tlhIngan-Hol Archive: Fri Feb 01 16:30:40 2002

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Re: A -moH suggestion

jatlh SuStel:

> I'd like to suggest that /-moH/ shouldn't cause your brain to do backflips
> when trying to understand it.  These two sentences should "feel" the same
> when you read them:
> Qong yaS
> QoymoH yaS

I like this approach. I'll add the classic example to illustrate your point. In 
English, we have the two verbs "teach" and "learn". Klingon only has {ghoj}. 
There is no verb stem meaning "teach". Apparently, Klingons do not see teaching 
as a function other than causing the student to learn, so for "teach" we use 

Any time you have a sentence in English using the verb "teach", you'll use 
{ghojmoH} as if that were a simple verb. There have been people in the past who 
argued that {ghojmoH} was a separate verb than {ghoj + -moH}, but Okrand has 
clarified that this is not the case. The only reason {ghojmoH} is in TKD's word 
list at all is because it is the equivalent of the English word "teach". If you 
were looking up "teach" in the English-Klingon side of the dictionary, if 
{ghojmoH} wasn't there, you might not think to look up "learn" and add {-moH} 
to what you find.

The only difference in usage between {ghojmoH} and any simple verb stem for a 
verb that normally takes a direct object is that if you want to add a verb 
suffix of a Type numbered earlier than 4 (since {-moH} is a Type 4), you need 
to follow the normal rules for ordering the suffixes and place those suffixes 
between {ghoj} and {-moH}.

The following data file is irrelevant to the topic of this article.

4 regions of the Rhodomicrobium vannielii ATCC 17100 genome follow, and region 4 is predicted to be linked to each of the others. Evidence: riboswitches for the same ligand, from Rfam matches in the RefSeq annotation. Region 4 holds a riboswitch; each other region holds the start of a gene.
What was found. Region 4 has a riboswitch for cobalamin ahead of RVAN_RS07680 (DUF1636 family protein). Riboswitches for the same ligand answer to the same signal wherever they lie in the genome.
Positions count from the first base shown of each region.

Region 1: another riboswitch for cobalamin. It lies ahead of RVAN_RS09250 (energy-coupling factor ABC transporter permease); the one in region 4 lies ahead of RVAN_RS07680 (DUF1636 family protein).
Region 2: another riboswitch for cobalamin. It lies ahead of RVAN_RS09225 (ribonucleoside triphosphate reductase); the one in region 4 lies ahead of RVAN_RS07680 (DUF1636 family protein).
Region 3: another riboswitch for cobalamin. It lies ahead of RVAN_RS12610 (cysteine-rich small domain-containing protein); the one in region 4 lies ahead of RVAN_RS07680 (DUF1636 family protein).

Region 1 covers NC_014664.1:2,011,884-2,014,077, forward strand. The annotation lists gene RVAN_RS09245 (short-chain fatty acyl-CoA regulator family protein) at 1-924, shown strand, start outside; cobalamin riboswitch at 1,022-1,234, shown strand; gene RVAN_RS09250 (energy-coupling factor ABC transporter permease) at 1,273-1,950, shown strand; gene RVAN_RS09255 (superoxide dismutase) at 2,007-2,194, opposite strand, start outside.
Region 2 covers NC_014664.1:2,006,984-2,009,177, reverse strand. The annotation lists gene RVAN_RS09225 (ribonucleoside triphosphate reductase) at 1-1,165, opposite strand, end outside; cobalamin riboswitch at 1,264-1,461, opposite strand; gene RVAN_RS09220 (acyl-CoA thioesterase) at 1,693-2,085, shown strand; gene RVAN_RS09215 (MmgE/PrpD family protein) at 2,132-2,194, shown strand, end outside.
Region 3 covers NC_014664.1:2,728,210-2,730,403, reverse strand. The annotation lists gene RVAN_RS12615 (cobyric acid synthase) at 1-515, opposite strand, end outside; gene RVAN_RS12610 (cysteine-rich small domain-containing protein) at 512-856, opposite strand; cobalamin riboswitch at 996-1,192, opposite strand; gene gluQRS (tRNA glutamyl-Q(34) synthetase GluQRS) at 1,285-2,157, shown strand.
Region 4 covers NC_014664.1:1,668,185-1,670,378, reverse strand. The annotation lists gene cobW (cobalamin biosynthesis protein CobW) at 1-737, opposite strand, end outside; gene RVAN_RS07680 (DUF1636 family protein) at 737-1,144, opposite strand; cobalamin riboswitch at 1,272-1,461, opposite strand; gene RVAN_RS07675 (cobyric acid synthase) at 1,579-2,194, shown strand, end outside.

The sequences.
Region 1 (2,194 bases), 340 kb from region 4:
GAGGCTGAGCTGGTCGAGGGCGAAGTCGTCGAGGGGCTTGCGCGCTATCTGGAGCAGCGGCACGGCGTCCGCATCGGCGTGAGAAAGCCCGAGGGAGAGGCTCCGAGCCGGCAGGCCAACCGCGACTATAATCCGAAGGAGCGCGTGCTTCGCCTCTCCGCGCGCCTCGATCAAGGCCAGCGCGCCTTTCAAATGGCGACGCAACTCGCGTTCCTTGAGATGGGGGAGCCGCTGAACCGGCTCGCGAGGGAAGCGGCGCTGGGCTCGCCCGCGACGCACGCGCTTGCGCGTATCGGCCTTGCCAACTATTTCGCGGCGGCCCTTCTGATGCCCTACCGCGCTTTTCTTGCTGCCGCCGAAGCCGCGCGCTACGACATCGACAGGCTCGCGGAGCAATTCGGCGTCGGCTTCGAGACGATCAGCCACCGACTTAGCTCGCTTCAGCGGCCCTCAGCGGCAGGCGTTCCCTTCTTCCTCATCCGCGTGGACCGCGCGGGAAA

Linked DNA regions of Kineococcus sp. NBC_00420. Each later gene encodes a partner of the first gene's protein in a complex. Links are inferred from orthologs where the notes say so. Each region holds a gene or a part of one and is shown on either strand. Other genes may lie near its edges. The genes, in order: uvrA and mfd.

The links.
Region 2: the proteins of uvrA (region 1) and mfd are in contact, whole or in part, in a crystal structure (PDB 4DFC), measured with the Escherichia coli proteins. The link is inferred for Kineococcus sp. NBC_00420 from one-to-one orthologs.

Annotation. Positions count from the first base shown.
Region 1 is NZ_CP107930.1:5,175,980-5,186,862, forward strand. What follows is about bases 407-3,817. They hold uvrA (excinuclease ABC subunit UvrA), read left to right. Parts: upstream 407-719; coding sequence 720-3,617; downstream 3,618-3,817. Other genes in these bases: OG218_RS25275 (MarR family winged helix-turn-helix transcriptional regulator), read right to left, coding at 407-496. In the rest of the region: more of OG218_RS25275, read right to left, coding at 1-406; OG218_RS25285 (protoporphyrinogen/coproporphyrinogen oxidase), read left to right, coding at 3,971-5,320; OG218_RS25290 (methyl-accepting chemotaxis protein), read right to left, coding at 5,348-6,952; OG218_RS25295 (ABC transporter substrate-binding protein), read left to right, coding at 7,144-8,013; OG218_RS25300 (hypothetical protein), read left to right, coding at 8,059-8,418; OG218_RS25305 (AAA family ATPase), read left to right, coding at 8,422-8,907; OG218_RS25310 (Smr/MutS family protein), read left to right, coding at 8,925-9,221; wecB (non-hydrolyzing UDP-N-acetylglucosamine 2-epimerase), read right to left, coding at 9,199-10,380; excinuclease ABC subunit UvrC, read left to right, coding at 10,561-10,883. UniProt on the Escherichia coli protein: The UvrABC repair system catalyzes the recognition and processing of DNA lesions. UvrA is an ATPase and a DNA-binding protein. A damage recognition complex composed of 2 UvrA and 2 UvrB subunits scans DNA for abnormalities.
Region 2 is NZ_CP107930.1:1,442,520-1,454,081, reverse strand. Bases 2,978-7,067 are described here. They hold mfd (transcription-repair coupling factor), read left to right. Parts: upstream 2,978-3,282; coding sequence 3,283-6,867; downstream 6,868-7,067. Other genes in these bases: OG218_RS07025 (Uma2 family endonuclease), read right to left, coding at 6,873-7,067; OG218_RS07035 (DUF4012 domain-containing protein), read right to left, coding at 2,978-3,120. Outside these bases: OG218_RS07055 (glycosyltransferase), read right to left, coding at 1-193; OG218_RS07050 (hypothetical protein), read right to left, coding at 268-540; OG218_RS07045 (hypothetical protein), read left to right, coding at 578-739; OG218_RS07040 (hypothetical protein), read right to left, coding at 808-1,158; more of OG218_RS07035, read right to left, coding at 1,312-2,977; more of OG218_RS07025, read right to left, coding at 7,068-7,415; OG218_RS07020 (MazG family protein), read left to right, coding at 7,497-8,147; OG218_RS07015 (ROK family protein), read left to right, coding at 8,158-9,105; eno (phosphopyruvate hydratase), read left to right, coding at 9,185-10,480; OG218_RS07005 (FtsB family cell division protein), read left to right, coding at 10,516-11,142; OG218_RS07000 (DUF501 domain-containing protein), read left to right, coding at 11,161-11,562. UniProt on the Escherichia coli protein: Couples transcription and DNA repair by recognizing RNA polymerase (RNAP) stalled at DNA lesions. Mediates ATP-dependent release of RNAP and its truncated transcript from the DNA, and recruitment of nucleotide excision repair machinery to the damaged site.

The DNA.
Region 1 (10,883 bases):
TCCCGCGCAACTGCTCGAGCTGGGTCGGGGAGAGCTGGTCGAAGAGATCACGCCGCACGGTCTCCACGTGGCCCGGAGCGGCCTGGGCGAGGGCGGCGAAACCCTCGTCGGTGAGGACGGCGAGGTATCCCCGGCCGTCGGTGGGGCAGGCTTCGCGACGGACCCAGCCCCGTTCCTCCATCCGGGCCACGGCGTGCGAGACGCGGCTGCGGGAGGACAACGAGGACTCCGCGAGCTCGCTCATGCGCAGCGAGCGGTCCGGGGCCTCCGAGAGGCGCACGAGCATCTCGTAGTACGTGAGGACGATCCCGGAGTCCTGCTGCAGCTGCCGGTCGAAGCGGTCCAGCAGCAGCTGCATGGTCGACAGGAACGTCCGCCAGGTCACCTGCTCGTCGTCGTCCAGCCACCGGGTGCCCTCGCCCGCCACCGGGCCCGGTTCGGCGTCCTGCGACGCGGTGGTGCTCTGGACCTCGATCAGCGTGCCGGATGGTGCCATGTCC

So, to say, "I'll teach you again," you'd say {qaghojqa'moH.} You would not say 

There is a bit of a problem if you try to say, "I'll teach you Klingon 
language." It looks like "you" and "Klingon language" are both objects of 
{ghojmoH}. In this case, the verb "teach" is "ditransitive", meaning that it 
has two objects, though Klingon doesn't really have a place in its grammar for 
two direct objects. That's when it is good to remember that {ghojmoH} is {ghoj} 
plus {-moH}.

When I teach you, I cause you to learn. I don't cause the Klingon Language to 
learn. The cleanest, least controversial way to say, "I'll teach you Klingon 
language," is to split it up into smaller sentences, like:

qaghojmoH. tlhIngan Hol wIHaD.

I'm choosing to say it this way because even while I'm teaching the Klingon 
language, I'm studying it, too. I study it in order to teach it, even if it is 
something I no longer need to learn. I see this as a difference between the 
verbs "study" and "learn".

"Study" does not imply the kind of newness to the topic that "learn" does. I 
can study a poem hundreds of times, even if I only learn it once.

As a tangent, I could see someone referring to a bad teacher as {HaDmoHwI'} 
instead of the usual {ghojmoHwI'}, since it implies that this is a person who 
causes one to study, but not necessarily to learn.

Also, just to describe something there is one odd bit of canon for (but please 
don't take this so seriously as to let it confuse you), some would argue that I 
could say:

SoHvaD tlhIngan Hol vIghojmoH


tlhIngan Hol qaghojmoH.

If indeed this is the way it is done, as the one odd canon example would 
suggest, my advice is that you should not work too hard trying to figure out 
why it works. It is weird. Each of these two examples are weird. The only way 
you can really deal with them is to either ignore them and pretend that they 
don't exist, or accept them on blind faith that this is the way Klingons 
handle "ditransitive" situations with verbs using {-moH} and accept the grammar 
as exceptional, like the comparatives. It doesn't make sense. Just accept it.

Of those options, I suggest that any beginner should just ignore them and 
pretend like they don't exist. If someone says something like this to you, just 
reply {nuqjatlh?} and they'll probably restate it as two sentences and then 
you'll know what they really meant.


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